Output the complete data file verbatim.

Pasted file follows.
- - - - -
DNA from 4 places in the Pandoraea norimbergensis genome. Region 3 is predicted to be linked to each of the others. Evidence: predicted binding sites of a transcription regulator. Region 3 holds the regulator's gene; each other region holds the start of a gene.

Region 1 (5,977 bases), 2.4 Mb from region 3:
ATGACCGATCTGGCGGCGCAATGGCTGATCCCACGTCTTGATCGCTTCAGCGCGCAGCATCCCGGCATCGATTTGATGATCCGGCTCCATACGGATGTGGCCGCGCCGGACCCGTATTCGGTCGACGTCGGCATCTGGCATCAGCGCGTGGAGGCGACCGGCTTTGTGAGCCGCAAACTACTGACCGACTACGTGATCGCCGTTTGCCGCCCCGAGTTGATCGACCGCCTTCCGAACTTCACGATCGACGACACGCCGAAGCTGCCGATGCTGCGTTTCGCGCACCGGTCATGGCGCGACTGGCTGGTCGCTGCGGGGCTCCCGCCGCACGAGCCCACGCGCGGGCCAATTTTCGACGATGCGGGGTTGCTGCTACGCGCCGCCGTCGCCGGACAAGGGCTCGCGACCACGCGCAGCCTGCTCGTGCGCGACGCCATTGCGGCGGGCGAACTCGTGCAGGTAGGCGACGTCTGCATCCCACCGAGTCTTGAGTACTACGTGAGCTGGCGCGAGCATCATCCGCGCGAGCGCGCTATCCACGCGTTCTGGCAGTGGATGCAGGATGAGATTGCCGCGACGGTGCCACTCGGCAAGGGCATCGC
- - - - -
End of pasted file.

DNA from 4 places in the Pandoraea norimbergensis genome. Region 3 is predicted to be linked to each of the others. Evidence: predicted binding sites of a transcription regulator. Region 3 holds the regulator's gene; each other region holds the start of a gene.

Region 1 (5,977 bases), 2.4 Mb from region 3:
ATGACCGATCTGGCGGCGCAATGGCTGATCCCACGTCTTGATCGCTTCAGCGCGCAGCATCCCGGCATCGATTTGATGATCCGGCTCCATACGGATGTGGCCGCGCCGGACCCGTATTCGGTCGACGTCGGCATCTGGCATCAGCGCGTGGAGGCGACCGGCTTTGTGAGCCGCAAACTACTGACCGACTACGTGATCGCCGTTTGCCGCCCCGAGTTGATCGACCGCCTTCCGAACTTCACGATCGACGACACGCCGAAGCTGCCGATGCTGCGTTTCGCGCACCGGTCATGGCGCGACTGGCTGGTCGCTGCGGGGCTCCCGCCGCACGAGCCCACGCGCGGGCCAATTTTCGACGATGCGGGGTTGCTGCTACGCGCCGCCGTCGCCGGACAAGGGCTCGCGACCACGCGCAGCCTGCTCGTGCGCGACGCCATTGCGGCGGGCGAACTCGTGCAGGTAGGCGACGTCTGCATCCCACCGAGTCTTGAGTACTACGTGAGCTGGCGCGAGCATCATCCGCGCGAGCGCGCTATCCACGCGTTCTGGCAGTGGATGCAGGATGAGATTGCCGCGACGGTGCCACTCGGCAAGGGCATCGC